The bridge is most probably named after Princess Margaret. It would have been an impressive sight in 1503 watching 500 English soldiers marching across to accompany the daughter of Henry VII on her way to meet her future husband James IV of Scotland. She stopped at the very influential Cistercian Abbey at Newbattle to obtain a blessing from the monks before meeting her future husband.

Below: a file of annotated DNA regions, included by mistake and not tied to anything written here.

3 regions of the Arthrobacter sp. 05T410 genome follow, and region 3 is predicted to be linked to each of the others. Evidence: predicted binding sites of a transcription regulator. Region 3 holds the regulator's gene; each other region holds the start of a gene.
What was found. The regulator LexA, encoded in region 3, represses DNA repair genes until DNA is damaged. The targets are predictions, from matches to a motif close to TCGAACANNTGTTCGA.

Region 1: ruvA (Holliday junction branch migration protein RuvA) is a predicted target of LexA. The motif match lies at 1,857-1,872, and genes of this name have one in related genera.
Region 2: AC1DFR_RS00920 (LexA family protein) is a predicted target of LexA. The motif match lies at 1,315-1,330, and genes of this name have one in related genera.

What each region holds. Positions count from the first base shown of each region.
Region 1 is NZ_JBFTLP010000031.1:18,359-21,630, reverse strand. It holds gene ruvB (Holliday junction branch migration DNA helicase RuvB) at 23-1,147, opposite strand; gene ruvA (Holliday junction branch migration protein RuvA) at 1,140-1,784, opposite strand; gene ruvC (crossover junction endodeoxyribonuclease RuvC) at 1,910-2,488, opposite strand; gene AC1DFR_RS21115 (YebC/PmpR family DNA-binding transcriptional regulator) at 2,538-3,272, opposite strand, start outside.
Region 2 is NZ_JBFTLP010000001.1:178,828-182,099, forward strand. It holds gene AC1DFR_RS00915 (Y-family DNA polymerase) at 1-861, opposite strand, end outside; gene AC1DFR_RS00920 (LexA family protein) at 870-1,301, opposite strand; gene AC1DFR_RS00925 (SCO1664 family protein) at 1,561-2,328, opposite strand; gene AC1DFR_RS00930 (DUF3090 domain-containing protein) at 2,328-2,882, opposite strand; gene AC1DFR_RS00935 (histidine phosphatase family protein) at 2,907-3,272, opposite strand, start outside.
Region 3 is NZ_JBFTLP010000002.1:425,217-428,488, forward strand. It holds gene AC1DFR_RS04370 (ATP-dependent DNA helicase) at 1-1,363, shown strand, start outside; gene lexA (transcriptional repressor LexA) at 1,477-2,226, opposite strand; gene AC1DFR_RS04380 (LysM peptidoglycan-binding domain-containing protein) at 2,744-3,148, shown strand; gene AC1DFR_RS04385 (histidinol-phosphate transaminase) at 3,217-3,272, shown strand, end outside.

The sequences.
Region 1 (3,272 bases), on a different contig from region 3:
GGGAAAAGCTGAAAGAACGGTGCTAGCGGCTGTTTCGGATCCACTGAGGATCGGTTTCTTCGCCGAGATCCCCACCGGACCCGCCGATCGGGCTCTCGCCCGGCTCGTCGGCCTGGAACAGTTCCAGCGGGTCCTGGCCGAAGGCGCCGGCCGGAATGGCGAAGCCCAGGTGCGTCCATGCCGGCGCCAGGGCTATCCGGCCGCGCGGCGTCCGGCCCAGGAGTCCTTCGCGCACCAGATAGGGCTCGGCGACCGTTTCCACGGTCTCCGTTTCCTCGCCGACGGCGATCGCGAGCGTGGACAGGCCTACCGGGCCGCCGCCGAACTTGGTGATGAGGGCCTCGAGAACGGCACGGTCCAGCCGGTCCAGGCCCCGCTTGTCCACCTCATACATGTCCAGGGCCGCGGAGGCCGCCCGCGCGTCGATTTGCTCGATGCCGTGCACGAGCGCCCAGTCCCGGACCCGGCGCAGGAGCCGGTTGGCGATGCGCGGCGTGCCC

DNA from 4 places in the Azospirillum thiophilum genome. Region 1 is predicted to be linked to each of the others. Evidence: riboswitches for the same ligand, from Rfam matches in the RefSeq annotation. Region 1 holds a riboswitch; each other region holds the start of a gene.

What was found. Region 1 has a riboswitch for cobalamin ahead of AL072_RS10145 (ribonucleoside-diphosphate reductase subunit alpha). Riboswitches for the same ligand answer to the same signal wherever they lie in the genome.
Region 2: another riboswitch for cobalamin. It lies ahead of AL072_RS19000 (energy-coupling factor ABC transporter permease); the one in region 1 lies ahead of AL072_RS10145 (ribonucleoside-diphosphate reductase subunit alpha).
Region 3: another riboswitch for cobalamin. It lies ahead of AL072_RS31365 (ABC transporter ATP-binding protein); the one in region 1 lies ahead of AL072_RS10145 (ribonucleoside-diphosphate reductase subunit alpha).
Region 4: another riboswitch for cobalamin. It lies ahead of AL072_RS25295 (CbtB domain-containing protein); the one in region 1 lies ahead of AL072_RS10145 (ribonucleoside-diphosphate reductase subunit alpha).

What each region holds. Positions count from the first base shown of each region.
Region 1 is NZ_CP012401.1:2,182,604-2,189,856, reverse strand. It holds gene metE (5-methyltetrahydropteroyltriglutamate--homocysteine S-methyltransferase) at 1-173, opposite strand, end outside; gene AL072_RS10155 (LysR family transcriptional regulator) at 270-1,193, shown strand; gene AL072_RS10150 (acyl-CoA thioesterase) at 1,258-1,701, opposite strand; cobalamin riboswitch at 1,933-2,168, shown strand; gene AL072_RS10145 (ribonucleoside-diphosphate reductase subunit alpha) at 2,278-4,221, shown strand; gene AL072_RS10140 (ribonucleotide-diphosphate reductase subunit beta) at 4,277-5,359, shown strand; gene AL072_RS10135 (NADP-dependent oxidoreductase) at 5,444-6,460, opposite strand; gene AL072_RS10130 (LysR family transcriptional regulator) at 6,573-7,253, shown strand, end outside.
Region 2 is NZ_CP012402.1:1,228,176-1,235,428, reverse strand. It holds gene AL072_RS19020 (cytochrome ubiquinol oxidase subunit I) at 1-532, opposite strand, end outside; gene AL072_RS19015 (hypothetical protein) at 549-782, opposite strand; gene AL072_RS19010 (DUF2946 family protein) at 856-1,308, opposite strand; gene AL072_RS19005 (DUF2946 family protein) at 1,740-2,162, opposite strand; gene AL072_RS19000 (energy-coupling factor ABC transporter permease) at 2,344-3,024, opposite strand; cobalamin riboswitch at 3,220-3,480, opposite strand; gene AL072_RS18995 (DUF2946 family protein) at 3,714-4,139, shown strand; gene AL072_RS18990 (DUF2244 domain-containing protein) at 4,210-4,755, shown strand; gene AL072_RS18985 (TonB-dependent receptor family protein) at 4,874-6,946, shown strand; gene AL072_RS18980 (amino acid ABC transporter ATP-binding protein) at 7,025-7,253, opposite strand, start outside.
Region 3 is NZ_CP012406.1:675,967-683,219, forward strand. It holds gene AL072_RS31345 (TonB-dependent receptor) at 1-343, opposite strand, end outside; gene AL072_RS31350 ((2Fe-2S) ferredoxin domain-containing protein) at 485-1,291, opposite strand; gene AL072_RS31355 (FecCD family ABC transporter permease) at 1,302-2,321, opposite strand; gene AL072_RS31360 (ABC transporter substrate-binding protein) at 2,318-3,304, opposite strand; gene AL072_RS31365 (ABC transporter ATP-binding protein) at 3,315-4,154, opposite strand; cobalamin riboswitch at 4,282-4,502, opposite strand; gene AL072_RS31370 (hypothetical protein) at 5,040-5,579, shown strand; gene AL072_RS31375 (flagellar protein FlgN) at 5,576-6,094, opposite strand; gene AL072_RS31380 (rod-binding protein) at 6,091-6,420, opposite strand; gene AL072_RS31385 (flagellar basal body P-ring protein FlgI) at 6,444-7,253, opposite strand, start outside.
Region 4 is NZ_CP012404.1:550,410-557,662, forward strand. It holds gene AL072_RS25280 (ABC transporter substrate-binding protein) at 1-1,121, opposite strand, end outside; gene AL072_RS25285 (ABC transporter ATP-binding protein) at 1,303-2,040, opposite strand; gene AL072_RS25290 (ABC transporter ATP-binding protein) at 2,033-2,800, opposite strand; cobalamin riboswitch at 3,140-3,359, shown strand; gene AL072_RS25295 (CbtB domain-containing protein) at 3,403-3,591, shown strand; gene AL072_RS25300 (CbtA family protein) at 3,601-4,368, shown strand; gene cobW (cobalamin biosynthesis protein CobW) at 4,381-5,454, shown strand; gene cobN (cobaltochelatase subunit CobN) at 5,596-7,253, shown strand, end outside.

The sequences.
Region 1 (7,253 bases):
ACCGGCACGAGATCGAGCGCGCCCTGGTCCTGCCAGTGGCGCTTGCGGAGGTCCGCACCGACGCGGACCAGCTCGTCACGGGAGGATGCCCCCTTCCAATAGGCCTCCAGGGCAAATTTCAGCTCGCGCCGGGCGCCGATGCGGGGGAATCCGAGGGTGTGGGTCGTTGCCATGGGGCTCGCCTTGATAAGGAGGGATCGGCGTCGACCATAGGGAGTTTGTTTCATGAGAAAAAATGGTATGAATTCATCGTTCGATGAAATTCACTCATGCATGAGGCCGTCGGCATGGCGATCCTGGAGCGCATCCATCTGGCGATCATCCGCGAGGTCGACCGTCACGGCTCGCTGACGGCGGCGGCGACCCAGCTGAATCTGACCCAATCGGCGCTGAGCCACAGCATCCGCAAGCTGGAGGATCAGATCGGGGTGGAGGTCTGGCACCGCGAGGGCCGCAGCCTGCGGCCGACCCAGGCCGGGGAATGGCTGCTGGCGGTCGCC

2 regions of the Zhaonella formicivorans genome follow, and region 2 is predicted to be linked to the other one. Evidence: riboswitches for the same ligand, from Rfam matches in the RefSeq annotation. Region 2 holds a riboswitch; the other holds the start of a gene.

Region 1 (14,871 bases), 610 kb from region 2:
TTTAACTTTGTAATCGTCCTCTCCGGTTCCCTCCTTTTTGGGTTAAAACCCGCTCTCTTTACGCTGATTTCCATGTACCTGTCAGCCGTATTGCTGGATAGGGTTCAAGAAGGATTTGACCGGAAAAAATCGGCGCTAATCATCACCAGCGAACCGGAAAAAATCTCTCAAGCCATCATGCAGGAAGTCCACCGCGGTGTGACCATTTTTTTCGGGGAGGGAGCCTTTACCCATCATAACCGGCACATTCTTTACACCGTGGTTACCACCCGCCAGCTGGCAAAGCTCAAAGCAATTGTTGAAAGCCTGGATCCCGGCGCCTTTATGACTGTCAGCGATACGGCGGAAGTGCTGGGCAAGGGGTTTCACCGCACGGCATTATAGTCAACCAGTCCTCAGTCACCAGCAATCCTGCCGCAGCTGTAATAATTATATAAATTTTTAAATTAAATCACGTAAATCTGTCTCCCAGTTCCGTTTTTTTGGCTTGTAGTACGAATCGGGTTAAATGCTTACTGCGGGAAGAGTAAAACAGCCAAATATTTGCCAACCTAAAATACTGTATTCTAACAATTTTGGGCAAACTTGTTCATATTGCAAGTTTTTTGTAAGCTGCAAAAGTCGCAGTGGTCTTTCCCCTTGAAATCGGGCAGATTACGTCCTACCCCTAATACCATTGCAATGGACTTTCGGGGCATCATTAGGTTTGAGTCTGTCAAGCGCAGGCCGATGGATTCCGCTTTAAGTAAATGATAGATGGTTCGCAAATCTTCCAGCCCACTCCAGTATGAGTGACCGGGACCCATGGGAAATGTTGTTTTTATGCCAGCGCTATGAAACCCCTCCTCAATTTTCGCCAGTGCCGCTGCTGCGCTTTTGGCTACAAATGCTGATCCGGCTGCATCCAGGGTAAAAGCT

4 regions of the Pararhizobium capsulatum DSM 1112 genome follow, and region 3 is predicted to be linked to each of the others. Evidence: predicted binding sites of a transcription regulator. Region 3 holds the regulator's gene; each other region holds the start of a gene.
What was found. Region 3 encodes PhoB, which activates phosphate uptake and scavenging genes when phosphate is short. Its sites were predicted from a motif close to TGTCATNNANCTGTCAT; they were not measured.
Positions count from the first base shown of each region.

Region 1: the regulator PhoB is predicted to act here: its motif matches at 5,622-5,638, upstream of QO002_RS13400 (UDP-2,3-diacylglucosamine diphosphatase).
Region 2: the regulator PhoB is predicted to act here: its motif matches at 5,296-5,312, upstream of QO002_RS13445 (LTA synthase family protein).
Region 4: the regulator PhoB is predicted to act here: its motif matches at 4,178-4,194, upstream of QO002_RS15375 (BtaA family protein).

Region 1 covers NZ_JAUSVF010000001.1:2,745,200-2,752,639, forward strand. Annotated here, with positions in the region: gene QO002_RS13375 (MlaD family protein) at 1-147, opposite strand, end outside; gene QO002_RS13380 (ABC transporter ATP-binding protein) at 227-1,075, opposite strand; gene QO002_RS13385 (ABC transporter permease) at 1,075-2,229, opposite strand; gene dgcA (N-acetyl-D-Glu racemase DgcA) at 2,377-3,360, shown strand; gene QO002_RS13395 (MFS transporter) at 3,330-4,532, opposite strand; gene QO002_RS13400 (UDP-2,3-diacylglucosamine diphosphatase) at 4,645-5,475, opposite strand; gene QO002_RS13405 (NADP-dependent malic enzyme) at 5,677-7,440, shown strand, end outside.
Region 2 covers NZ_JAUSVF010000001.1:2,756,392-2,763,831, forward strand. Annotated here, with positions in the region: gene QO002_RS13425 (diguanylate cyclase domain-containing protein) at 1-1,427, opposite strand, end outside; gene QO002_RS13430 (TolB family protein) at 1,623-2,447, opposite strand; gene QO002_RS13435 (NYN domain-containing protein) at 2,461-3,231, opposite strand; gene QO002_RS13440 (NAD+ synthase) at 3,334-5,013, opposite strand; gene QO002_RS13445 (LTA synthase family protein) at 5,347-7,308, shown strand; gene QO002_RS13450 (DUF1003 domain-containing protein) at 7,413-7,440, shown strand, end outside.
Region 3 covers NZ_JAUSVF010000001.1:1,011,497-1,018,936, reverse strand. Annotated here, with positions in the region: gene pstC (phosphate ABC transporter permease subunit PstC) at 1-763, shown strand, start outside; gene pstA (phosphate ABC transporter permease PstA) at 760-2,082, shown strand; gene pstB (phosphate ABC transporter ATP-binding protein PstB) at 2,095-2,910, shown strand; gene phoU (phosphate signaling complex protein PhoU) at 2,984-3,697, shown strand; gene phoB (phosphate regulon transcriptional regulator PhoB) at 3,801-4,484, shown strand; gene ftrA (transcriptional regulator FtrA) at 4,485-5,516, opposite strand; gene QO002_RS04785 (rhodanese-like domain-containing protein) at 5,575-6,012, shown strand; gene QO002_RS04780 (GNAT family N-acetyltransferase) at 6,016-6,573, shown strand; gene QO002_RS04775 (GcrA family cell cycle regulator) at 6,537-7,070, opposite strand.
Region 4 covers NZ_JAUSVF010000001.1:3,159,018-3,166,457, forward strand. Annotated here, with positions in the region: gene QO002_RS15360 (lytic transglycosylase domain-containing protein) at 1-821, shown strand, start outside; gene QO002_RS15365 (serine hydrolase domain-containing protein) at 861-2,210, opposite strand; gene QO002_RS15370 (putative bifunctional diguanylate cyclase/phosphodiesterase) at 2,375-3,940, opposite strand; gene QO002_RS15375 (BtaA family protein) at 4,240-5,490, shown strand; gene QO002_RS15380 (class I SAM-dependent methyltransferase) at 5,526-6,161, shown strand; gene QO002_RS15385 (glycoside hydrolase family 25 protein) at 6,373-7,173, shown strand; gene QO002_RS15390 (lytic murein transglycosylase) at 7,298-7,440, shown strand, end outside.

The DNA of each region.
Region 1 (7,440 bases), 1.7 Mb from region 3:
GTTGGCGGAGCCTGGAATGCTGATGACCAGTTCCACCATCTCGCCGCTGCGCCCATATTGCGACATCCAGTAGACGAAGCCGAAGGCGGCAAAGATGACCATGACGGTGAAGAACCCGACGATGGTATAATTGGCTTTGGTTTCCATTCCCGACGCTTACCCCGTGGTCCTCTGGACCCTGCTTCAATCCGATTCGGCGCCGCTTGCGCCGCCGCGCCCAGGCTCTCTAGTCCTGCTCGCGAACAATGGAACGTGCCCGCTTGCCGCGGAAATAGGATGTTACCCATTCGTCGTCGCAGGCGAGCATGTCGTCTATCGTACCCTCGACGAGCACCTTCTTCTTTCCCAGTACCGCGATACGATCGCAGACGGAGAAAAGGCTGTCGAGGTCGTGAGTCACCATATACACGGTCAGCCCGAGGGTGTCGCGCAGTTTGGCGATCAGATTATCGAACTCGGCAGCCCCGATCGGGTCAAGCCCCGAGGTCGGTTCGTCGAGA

The medieval bridge has changed very little since that time but here there once had been a very important main route from England to Edinburgh. Previously the Romans marched here along Dere Street on the route from Ebaracum (York) to garrisons at Inveresk and Cramond on the eastern end of the Antonine Wall. Later the route from Jedburgh became known as the Royal Way linking England with important ecclesiastic sites of the Scottish Borders so it was the preferred route to Edinburgh. Edward I had crossed the South Esk river here on his way to attack Edinburgh Castle in 1295 and again later when he defeated William Wallace in 1298. Now it is very peaceful with only walkers and golfers crossing the bridge with dogs swimming in the river nearby.